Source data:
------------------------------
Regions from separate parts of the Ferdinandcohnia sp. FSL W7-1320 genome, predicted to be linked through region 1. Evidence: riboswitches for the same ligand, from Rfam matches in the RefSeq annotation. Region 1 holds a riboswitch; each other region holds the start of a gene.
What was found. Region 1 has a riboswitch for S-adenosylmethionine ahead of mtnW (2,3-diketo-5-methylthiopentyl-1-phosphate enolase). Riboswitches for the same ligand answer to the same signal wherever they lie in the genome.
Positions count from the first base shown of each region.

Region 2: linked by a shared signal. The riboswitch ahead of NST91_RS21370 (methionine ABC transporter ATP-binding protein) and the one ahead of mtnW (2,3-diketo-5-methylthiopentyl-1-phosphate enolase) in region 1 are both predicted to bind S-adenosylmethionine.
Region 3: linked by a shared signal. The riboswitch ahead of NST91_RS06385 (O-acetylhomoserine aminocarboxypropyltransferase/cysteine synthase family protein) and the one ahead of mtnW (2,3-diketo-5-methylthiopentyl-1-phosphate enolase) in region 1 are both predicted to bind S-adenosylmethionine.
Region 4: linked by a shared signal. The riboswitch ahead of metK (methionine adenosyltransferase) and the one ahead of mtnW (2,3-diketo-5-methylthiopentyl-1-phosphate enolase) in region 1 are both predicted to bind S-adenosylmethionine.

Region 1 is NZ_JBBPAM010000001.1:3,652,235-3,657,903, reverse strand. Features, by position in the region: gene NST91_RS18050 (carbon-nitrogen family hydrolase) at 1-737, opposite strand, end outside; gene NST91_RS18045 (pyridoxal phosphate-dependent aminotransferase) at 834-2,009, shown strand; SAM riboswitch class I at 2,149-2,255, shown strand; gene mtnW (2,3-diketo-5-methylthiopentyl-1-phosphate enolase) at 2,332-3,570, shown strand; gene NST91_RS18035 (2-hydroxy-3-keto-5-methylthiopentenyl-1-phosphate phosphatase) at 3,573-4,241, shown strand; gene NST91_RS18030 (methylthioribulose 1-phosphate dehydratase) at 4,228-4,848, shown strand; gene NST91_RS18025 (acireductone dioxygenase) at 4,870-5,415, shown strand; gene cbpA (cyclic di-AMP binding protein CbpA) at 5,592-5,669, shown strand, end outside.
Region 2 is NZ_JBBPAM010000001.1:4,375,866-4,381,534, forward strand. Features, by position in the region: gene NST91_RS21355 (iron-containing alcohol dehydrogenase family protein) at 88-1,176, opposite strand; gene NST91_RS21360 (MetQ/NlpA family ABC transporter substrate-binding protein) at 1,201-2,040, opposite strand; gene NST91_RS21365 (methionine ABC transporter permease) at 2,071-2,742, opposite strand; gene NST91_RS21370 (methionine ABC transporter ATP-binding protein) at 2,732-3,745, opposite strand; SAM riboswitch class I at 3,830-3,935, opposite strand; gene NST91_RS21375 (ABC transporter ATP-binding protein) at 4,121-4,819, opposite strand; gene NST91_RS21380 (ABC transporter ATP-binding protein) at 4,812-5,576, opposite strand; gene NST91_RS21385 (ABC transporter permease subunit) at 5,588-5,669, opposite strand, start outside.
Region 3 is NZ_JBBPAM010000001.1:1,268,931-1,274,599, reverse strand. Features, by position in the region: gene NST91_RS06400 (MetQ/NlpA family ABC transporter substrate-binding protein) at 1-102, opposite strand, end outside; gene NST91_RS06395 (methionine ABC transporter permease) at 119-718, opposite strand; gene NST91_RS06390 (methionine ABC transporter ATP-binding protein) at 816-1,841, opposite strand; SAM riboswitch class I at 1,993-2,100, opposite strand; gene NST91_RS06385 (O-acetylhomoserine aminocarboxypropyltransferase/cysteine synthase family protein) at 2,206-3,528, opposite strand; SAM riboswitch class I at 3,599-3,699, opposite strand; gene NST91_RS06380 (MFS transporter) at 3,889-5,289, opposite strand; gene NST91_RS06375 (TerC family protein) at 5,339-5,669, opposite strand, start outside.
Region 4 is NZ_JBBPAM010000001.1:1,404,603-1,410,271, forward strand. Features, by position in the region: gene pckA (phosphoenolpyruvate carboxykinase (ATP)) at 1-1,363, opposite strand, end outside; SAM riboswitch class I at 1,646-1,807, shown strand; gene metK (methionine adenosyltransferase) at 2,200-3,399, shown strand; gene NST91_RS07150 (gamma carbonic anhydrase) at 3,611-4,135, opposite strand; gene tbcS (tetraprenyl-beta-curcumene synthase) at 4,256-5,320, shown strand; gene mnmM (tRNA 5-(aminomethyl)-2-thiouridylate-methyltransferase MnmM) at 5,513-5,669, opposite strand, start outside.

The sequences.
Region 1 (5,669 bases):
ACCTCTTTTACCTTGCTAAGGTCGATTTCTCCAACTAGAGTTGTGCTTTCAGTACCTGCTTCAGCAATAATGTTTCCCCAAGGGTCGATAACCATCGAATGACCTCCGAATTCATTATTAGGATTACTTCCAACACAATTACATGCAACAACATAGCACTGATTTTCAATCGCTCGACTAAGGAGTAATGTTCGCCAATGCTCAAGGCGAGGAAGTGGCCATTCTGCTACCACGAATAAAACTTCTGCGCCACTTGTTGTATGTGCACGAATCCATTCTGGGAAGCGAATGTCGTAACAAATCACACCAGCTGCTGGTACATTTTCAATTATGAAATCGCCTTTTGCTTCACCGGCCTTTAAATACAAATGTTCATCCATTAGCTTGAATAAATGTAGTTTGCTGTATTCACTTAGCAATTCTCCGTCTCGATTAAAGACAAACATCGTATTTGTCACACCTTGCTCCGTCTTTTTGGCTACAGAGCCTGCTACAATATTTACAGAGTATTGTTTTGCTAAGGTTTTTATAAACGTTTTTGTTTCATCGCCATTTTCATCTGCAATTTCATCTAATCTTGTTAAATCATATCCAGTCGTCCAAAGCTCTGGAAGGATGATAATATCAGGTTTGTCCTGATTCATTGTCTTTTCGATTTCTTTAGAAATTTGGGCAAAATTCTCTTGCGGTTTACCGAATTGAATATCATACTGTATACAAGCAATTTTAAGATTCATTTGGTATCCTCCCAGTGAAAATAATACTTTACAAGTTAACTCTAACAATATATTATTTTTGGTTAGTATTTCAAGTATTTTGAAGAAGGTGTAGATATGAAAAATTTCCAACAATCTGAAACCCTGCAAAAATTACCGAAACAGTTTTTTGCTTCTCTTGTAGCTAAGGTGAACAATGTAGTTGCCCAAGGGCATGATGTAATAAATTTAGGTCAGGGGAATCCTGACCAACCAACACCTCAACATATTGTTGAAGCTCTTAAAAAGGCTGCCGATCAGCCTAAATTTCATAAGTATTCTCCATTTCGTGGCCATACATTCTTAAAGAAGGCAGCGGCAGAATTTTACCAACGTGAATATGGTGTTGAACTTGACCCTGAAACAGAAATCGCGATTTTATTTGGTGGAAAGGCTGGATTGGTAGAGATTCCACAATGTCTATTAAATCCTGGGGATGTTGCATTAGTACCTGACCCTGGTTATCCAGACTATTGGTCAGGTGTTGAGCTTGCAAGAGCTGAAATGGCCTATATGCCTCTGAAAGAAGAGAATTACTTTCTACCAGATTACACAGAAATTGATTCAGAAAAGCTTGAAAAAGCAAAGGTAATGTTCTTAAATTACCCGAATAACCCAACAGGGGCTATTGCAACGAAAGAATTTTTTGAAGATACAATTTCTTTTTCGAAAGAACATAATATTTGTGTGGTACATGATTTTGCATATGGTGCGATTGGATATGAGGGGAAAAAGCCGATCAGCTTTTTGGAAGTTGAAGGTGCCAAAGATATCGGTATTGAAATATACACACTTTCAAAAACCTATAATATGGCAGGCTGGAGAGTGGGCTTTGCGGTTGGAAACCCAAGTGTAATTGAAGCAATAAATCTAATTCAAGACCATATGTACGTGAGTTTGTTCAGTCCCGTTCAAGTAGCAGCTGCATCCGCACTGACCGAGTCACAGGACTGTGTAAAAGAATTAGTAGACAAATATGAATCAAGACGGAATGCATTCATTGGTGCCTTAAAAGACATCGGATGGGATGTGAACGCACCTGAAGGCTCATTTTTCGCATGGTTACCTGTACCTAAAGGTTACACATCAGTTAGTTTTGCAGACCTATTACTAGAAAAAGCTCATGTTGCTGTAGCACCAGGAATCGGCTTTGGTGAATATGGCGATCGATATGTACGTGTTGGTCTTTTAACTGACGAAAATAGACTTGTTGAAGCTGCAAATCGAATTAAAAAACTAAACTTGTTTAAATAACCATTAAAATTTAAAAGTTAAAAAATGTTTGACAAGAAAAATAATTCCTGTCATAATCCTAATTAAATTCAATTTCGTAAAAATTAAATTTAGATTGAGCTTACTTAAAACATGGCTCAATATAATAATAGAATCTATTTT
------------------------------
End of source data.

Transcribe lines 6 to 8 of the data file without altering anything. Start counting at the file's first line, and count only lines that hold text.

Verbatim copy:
Region 4: linked by a shared signal. The riboswitch ahead of metK (methionine adenosyltransferase) and the one ahead of mtnW (2,3-diketo-5-methylthiopentyl-1-phosphate enolase) in region 1 are both predicted to bind S-adenosylmethionine.

Region 1 is NZ_JBBPAM010000001.1:3,652,235-3,657,903, reverse strand. Features, by position in the region: gene NST91_RS18050 (carbon-nitrogen family hydrolase) at 1-737, opposite strand, end outside; gene NST91_RS18045 (pyridoxal phosphate-dependent aminotransferase) at 834-2,009, shown strand; SAM riboswitch class I at 2,149-2,255, shown strand; gene mtnW (2,3-diketo-5-methylthiopentyl-1-phosphate enolase) at 2,332-3,570, shown strand; gene NST91_RS18035 (2-hydroxy-3-keto-5-methylthiopentenyl-1-phosphate phosphatase) at 3,573-4,241, shown strand; gene NST91_RS18030 (methylthioribulose 1-phosphate dehydratase) at 4,228-4,848, shown strand; gene NST91_RS18025 (acireductone dioxygenase) at 4,870-5,415, shown strand; gene cbpA (cyclic di-AMP binding protein CbpA) at 5,592-5,669, shown strand, end outside.
Region 2 is NZ_JBBPAM010000001.1:4,375,866-4,381,534, forward strand. Features, by position in the region: gene NST91_RS21355 (iron-containing alcohol dehydrogenase family protein) at 88-1,176, opposite strand; gene NST91_RS21360 (MetQ/NlpA family ABC transporter substrate-binding protein) at 1,201-2,040, opposite strand; gene NST91_RS21365 (methionine ABC transporter permease) at 2,071-2,742, opposite strand; gene NST91_RS21370 (methionine ABC transporter ATP-binding protein) at 2,732-3,745, opposite strand; SAM riboswitch class I at 3,830-3,935, opposite strand; gene NST91_RS21375 (ABC transporter ATP-binding protein) at 4,121-4,819, opposite strand; gene NST91_RS21380 (ABC transporter ATP-binding protein) at 4,812-5,576, opposite strand; gene NST91_RS21385 (ABC transporter permease subunit) at 5,588-5,669, opposite strand, start outside.